Lewis Hamilton defends F1 dominance and blames bosses for 'bad decisions'

Lewis Hamilton celebrates with Charles Leclerc looking on
Lewis Hamilton celebrates with Charles Leclerc looking on

Lewis Hamilton believes he should not be blamed for dominating Formula One, instead calling for radical changes to the sport's management.

Hamilton delivered a crushing performance to win the French Grand Prix, leading every lap from pole position, and securing the 79th victory of his career, his title lead extended to 36 points.

The five-time world champion has dropped just 21 points from a possible 208 this year, winning six of the first eight races, including the last four on the bounce. This is his best-ever start to a season.

Here, at the Circuit Paul Ricard on the south of France, Hamilton was at his all-conquering best, crossing the line 18 seconds clear of Valtteri Bottas in identical Mercedes machinery.

Ferrari's Sebastian Vettel, Hamilton's closest championship challenger for the past two years, finished fifth. The German is already a morale-sapping 76 points behind his rival.

Bottas was pushed to the wire by young Ferrari driver Charles Leclerc in the battle for best of the rest behind Hamilton, while British teenager Lando Norris lost three places, dropping from seventh to 10th on the final lap. But the 53 laps of racing will be forgotten in a hurry. Fans lambasted the dreary spectacle.

"If you say it's boring, I totally understand it," said Hamilton. "Don't point the finger at the drivers - we don't write the rules.

"You should put pressure on the people at the top, who should be doing their jobs. They have made bad decisions for many, many years.

"It is a constant cycle in Formula One, even before I got here, and that is because of the way it was set up by Bernie Ecclestone.

"The decisions they were making back then are still the same, and until that management structure changes, it will continue to be the same. My job is to do the best I can as a driver."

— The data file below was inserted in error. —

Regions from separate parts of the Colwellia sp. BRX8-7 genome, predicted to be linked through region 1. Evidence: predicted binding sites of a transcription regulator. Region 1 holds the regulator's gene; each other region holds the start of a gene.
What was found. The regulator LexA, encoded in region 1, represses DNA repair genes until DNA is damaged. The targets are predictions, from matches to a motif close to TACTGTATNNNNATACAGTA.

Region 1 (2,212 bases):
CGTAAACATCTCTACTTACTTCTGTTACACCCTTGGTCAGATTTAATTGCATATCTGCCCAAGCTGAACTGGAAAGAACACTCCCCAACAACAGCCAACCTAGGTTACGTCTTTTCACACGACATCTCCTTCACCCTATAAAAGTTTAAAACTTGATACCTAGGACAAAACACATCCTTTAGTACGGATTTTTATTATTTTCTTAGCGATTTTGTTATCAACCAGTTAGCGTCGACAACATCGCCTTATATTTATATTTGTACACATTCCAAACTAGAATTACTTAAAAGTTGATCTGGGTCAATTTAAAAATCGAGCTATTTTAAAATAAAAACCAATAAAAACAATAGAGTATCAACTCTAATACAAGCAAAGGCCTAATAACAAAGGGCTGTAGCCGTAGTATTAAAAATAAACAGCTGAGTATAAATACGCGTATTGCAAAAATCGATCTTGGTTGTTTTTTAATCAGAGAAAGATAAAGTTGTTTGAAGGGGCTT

The sport is in the process of writing up the rules and regulations for 2021 onwards, but the announcement of how F1 will look in just 18 months has recently been delayed until October.

The 10 teams are struggling to reach a consensus, and there is a growing feeling that F1's American owners, Liberty Media, and governing body, the FIA, are not taking a strong enough lead.

Hamilton, who has spent most of his career taking a back seat in shaping the sport's rulebook, was on the front line in Paris last week, joining F1's major stakeholders at a crisis summit.

"They have extended the deadline of making the new rules," added Hamilton. "They need to, because they are nowhere near where they need to be. They need to make serious changes to their idea of what 2021 should look like.

"I went to Paris to get involved in the meetings and watching the F1 bosses. I had nothing to gain by it. They have been making all of these decisions, and never once had a driver's input in that room before. If that's the decisive moment, which helps to get the fans better racing, then I would be proud to be a part of it.

"It still needs to be Formula One, the pinnacle of motorsport, and hopefully with us part of it we can make a change."

Ferrari have been no match for Hamilton's Mercedes team this season, and have endured arguably their worst weekend of the season in France.

They failed in their appeal to overturn Vettel's penalty which lost him the Canadian Grand Prix a fortnight ago. Vettel could qualify only seventh, before making up just two places.

At one point, the four-time champion was told to go to "Plan F". Plan A is a distant memory for the struggling Scuderia right now.

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